“What House Will You Build Me?: One” is taken from The Temple of God, copyright © 2011 by Trumpet Ministries.

Copyright © 2013 Trumpet Ministries, Inc. All Rights Reserved

Scripture taken from the New King James Version®. Copyright © 1982 by Thomas Nelson. Used by permission. All rights reserved.

Table of Contents

God’s Sovereign Purpose
The Sovereignty of God’s Working
The Divine Program
The Need for Victorious Christian Living
The History of the Plan
The Exodus from Egypt
The Tabernacle of the Congregation
The Seven Houses of God

Thus says the LORD: “Heaven is My throne, and earth is My footstool. Where is the house that you will build Me? And where is the place of My rest?
For all those things My hand has made, and all those things exist,” says the LORD. “But on this one will I look: On him who is poor and of a contrite spirit, and who trembles at My word. (Isaiah 66:1,2)
‘Heaven is My throne, and earth is My footstool. What house will you build for Me? says the LORD, or what is the place of My rest?
Has My hand not made all these things?’ (Acts 7:49,50)

God’s Sovereign Purpose

God’s dealings with Christian believers always are based on a specific purpose. God has a definite plan in Christ that He is carrying out. If we are to enter the life of victory in Christ it is important that we recognize we are part of God’s plan that is moving toward fulfillment according to His wisdom and unlimited power.

Central to God’s plan is His desire to dwell in a living temple. The living temple of God is Christ—Head and Body. Christ is the House of God. The members of the Body of Christ are many rooms in the one House of God.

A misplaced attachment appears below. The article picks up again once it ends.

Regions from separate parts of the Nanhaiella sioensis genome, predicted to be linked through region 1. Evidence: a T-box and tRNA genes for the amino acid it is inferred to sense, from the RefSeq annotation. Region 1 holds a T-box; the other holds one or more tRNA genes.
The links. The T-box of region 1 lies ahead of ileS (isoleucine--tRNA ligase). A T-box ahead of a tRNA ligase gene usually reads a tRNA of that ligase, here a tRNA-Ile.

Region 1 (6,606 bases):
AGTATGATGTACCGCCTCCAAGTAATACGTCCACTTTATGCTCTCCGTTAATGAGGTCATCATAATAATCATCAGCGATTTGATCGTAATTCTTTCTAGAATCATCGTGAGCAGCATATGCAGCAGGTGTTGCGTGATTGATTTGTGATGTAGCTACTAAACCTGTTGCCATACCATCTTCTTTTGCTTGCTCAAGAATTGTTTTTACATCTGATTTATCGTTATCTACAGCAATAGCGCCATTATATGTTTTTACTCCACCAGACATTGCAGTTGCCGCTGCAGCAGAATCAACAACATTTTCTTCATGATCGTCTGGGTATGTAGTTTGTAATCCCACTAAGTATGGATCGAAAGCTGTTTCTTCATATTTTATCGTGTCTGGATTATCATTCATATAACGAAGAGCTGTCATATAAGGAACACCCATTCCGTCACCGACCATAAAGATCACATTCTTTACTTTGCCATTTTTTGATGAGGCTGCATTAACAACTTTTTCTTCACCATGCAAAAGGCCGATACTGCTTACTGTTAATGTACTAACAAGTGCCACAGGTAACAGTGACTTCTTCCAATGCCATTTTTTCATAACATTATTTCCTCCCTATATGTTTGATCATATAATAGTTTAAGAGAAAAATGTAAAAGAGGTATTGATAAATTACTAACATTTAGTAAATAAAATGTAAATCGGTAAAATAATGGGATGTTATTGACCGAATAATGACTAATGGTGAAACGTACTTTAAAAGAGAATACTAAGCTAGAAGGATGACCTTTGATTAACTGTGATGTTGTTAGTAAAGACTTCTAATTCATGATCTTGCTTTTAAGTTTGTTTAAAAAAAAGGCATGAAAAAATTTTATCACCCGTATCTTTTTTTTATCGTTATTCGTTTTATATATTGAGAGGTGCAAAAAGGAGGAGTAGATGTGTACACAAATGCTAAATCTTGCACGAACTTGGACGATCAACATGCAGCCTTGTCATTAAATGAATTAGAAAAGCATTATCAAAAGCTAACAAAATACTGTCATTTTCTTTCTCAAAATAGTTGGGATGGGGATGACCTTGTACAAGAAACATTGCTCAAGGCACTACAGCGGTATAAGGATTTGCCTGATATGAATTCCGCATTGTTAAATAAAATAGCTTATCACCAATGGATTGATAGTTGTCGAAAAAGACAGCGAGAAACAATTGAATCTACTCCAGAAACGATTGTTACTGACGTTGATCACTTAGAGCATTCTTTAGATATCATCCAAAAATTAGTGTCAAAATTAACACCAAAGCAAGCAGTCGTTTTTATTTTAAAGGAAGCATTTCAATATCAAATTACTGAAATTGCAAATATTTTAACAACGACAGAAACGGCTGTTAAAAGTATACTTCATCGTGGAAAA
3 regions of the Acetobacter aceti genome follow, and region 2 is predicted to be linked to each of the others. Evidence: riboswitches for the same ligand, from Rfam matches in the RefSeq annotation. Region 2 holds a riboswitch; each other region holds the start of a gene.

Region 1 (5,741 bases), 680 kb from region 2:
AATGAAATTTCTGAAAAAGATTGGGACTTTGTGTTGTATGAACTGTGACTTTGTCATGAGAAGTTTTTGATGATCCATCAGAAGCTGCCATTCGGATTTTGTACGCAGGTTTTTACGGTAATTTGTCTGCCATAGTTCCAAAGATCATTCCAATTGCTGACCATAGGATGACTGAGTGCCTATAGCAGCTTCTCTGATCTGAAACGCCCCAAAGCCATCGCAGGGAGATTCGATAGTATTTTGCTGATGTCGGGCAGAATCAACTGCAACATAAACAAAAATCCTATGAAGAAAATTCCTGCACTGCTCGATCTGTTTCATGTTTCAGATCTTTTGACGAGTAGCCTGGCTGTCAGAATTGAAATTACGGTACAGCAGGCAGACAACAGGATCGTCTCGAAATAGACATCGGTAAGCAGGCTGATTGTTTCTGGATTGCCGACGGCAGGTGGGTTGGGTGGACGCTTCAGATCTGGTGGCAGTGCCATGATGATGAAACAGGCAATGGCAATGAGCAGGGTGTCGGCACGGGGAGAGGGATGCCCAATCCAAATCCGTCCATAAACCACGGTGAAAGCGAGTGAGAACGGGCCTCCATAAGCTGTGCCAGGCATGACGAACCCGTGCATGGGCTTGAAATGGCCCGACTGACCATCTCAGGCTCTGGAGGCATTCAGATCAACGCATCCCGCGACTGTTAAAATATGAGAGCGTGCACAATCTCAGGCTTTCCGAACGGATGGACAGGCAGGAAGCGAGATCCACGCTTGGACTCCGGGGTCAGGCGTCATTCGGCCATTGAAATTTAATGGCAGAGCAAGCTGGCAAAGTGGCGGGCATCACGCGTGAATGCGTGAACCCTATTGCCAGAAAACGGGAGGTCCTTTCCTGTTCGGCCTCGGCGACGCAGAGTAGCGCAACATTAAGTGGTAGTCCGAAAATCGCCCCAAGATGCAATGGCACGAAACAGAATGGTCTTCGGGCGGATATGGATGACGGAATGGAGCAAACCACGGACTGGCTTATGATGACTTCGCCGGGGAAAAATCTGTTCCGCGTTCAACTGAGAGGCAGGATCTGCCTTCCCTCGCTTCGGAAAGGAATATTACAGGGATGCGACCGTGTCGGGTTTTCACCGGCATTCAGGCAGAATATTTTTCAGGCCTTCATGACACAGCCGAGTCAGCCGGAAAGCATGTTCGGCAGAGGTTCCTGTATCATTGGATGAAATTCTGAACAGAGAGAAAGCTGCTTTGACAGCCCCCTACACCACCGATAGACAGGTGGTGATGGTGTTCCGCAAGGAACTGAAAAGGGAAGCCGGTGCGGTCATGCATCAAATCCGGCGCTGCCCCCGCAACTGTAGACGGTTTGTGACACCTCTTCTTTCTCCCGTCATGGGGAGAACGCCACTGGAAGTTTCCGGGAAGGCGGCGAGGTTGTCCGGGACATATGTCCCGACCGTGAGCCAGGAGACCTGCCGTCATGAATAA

The construction of an eternal dwelling place for Himself is one of the principal purposes of God in the Christian Church. It is difficult for the Lord to come into a satisfying relationship with His creatures. The Body of Christ, which is the Temple of God, removes that difficulty by becoming the hand and heart of God extended to people everywhere.

It is God’s will for us that we, by diligent and consistent faith in Christ, enter our individual role in the Divine plan and then rest with Christ as the Father brings all the enemies of Christ under His feet.

The purpose of our book, The Temple of God, is to portray the destiny of the Christian Church. Because Christians have not understood what the Olive Tree, the Seed of Abraham is, they have not been able to relate the Hebrew prophecies to the role or future of the Church.

Once it has been determined who “Israel” is, that Israel is the elect of God from the time of Abraham regardless of Jewish or Gentile racial origin, then the believer can perceive the destiny of the Church, the Body of Christ, the eternal Temple of God.

The role and future of the Christian Church has been described in the Scriptures, both in the Old and New Testaments, all this time. But we have not had eyes to see.

Hopefully the devout reader will begin to understand that all prophecies related to the Kingdom of God, its past, its present, and its future, are referring to him. He (or she) is God’s Israel, a saint, a member of the Body of Christ.

The eleventh chapter of the Book of Hebrews defines “faith” in terms of the response of Old Testament personages to God’s commands and interventions. We are one with all of them. They and we shall be made perfect together.